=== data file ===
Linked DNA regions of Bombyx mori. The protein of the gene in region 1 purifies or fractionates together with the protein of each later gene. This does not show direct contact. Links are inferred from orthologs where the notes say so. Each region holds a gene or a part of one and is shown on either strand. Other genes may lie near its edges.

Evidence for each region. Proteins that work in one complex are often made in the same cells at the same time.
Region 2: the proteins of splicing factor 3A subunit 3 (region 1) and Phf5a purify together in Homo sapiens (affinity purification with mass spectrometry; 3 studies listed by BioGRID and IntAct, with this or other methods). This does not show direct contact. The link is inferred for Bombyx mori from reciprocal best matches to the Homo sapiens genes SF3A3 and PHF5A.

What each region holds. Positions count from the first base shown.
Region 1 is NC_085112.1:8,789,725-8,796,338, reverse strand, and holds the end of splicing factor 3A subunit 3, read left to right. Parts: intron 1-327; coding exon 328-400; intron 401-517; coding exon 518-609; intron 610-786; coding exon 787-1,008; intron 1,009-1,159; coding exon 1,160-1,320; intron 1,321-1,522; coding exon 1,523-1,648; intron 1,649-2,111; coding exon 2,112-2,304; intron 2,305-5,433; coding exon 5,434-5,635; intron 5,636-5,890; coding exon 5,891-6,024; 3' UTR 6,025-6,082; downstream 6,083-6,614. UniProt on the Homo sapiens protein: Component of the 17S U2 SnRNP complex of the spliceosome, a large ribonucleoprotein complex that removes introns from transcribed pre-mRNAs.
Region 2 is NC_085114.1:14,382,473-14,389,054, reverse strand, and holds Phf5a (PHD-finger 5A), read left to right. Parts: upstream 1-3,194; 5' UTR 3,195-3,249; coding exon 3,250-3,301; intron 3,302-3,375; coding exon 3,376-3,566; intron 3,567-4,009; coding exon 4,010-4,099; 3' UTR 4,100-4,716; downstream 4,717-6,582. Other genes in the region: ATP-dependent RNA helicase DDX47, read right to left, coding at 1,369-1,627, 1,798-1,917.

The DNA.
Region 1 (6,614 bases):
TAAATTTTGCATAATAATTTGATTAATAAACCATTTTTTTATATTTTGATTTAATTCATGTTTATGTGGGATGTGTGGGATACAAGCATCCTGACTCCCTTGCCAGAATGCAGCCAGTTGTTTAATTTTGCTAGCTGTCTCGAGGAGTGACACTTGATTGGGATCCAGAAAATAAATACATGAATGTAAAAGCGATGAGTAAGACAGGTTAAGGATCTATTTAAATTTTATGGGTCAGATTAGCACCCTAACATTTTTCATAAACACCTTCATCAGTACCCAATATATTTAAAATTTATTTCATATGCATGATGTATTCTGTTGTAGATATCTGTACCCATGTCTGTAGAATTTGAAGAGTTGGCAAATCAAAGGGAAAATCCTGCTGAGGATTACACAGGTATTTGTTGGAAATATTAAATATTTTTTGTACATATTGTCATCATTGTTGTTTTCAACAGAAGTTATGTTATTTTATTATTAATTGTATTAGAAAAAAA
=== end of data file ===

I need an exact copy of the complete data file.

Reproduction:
Linked DNA regions of Bombyx mori. The protein of the gene in region 1 purifies or fractionates together with the protein of each later gene. This does not show direct contact. Links are inferred from orthologs where the notes say so. Each region holds a gene or a part of one and is shown on either strand. Other genes may lie near its edges.

Evidence for each region. Proteins that work in one complex are often made in the same cells at the same time.
Region 2: the proteins of splicing factor 3A subunit 3 (region 1) and Phf5a purify together in Homo sapiens (affinity purification with mass spectrometry; 3 studies listed by BioGRID and IntAct, with this or other methods). This does not show direct contact. The link is inferred for Bombyx mori from reciprocal best matches to the Homo sapiens genes SF3A3 and PHF5A.

What each region holds. Positions count from the first base shown.
Region 1 is NC_085112.1:8,789,725-8,796,338, reverse strand, and holds the end of splicing factor 3A subunit 3, read left to right. Parts: intron 1-327; coding exon 328-400; intron 401-517; coding exon 518-609; intron 610-786; coding exon 787-1,008; intron 1,009-1,159; coding exon 1,160-1,320; intron 1,321-1,522; coding exon 1,523-1,648; intron 1,649-2,111; coding exon 2,112-2,304; intron 2,305-5,433; coding exon 5,434-5,635; intron 5,636-5,890; coding exon 5,891-6,024; 3' UTR 6,025-6,082; downstream 6,083-6,614. UniProt on the Homo sapiens protein: Component of the 17S U2 SnRNP complex of the spliceosome, a large ribonucleoprotein complex that removes introns from transcribed pre-mRNAs.
Region 2 is NC_085114.1:14,382,473-14,389,054, reverse strand, and holds Phf5a (PHD-finger 5A), read left to right. Parts: upstream 1-3,194; 5' UTR 3,195-3,249; coding exon 3,250-3,301; intron 3,302-3,375; coding exon 3,376-3,566; intron 3,567-4,009; coding exon 4,010-4,099; 3' UTR 4,100-4,716; downstream 4,717-6,582. Other genes in the region: ATP-dependent RNA helicase DDX47, read right to left, coding at 1,369-1,627, 1,798-1,917.

The DNA.
Region 1 (6,614 bases):
TAAATTTTGCATAATAATTTGATTAATAAACCATTTTTTTATATTTTGATTTAATTCATGTTTATGTGGGATGTGTGGGATACAAGCATCCTGACTCCCTTGCCAGAATGCAGCCAGTTGTTTAATTTTGCTAGCTGTCTCGAGGAGTGACACTTGATTGGGATCCAGAAAATAAATACATGAATGTAAAAGCGATGAGTAAGACAGGTTAAGGATCTATTTAAATTTTATGGGTCAGATTAGCACCCTAACATTTTTCATAAACACCTTCATCAGTACCCAATATATTTAAAATTTATTTCATATGCATGATGTATTCTGTTGTAGATATCTGTACCCATGTCTGTAGAATTTGAAGAGTTGGCAAATCAAAGGGAAAATCCTGCTGAGGATTACACAGGTATTTGTTGGAAATATTAAATATTTTTTGTACATATTGTCATCATTGTTGTTTTCAACAGAAGTTATGTTATTTTATTATTAATTGTATTAGAAAAAAA